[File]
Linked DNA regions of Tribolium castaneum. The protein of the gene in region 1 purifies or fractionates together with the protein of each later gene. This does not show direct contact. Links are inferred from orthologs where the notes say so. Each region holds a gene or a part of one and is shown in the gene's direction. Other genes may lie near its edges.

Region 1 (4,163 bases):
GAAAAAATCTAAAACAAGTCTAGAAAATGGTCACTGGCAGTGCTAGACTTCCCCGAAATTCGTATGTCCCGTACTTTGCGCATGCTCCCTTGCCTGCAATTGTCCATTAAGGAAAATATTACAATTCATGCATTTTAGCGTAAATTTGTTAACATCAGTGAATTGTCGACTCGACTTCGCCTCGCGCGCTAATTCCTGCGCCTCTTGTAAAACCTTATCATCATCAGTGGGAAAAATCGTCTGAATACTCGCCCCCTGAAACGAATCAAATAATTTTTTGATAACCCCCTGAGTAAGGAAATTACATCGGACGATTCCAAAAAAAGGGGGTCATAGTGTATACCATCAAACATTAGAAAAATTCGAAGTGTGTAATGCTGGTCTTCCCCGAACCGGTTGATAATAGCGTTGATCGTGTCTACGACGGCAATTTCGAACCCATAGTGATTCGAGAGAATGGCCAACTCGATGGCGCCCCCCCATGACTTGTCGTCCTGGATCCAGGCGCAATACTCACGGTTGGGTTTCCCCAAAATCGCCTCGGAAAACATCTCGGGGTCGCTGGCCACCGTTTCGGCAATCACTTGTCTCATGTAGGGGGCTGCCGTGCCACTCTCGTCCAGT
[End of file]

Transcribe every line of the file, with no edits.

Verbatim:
Linked DNA regions of Tribolium castaneum. The protein of the gene in region 1 purifies or fractionates together with the protein of each later gene. This does not show direct contact. Links are inferred from orthologs where the notes say so. Each region holds a gene or a part of one and is shown in the gene's direction. Other genes may lie near its edges.

Region 1 (4,163 bases):
GAAAAAATCTAAAACAAGTCTAGAAAATGGTCACTGGCAGTGCTAGACTTCCCCGAAATTCGTATGTCCCGTACTTTGCGCATGCTCCCTTGCCTGCAATTGTCCATTAAGGAAAATATTACAATTCATGCATTTTAGCGTAAATTTGTTAACATCAGTGAATTGTCGACTCGACTTCGCCTCGCGCGCTAATTCCTGCGCCTCTTGTAAAACCTTATCATCATCAGTGGGAAAAATCGTCTGAATACTCGCCCCCTGAAACGAATCAAATAATTTTTTGATAACCCCCTGAGTAAGGAAATTACATCGGACGATTCCAAAAAAAGGGGGTCATAGTGTATACCATCAAACATTAGAAAAATTCGAAGTGTGTAATGCTGGTCTTCCCCGAACCGGTTGATAATAGCGTTGATCGTGTCTACGACGGCAATTTCGAACCCATAGTGATTCGAGAGAATGGCCAACTCGATGGCGCCCCCCCATGACTTGTCGTCCTGGATCCAGGCGCAATACTCACGGTTGGGTTTCCCCAAAATCGCCTCGGAAAACATCTCGGGGTCGCTGGCCACCGTTTCGGCAATCACTTGTCTCATGTAGGGGGCTGCCGTGCCACTCTCGTCCAGT